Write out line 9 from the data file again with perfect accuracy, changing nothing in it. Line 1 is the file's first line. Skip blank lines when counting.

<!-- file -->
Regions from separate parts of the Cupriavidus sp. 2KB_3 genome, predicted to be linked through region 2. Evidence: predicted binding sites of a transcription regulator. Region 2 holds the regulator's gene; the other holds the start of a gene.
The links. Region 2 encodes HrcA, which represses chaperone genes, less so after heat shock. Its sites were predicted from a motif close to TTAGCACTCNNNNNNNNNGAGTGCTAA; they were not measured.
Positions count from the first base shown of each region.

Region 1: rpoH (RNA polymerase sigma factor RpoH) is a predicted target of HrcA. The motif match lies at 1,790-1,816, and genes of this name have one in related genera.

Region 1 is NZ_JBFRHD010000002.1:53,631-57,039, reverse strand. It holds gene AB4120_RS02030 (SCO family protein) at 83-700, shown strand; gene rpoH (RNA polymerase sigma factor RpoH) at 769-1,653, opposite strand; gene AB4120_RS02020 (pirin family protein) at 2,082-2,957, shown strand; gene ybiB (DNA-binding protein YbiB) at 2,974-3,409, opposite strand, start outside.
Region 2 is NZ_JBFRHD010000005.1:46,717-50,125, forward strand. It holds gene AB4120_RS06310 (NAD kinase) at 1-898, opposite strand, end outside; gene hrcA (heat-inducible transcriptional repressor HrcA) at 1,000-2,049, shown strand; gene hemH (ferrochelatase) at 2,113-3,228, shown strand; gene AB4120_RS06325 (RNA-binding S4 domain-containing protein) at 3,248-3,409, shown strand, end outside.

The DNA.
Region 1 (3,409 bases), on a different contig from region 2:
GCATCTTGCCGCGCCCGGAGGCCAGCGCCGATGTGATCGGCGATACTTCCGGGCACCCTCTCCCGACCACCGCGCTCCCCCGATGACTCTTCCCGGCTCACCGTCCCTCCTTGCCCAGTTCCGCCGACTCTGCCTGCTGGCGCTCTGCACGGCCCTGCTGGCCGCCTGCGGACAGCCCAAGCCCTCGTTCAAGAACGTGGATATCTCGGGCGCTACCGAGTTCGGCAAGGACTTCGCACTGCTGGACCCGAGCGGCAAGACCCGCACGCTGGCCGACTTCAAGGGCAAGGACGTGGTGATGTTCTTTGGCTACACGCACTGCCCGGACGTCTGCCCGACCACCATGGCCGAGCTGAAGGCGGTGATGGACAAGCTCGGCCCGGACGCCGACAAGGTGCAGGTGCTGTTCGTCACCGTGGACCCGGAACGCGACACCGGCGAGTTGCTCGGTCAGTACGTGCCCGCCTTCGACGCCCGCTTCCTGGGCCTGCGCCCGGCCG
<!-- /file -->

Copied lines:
GCATCTTGCCGCGCCCGGAGGCCAGCGCCGATGTGATCGGCGATACTTCCGGGCACCCTCTCCCGACCACCGCGCTCCCCCGATGACTCTTCCCGGCTCACCGTCCCTCCTTGCCCAGTTCCGCCGACTCTGCCTGCTGGCGCTCTGCACGGCCCTGCTGGCCGCCTGCGGACAGCCCAAGCCCTCGTTCAAGAACGTGGATATCTCGGGCGCTACCGAGTTCGGCAAGGACTTCGCACTGCTGGACCCGAGCGGCAAGACCCGCACGCTGGCCGACTTCAAGGGCAAGGACGTGGTGATGTTCTTTGGCTACACGCACTGCCCGGACGTCTGCCCGACCACCATGGCCGAGCTGAAGGCGGTGATGGACAAGCTCGGCCCGGACGCCGACAAGGTGCAGGTGCTGTTCGTCACCGTGGACCCGGAACGCGACACCGGCGAGTTGCTCGGTCAGTACGTGCCCGCCTTCGACGCCCGCTTCCTGGGCCTGCGCCCGGCCG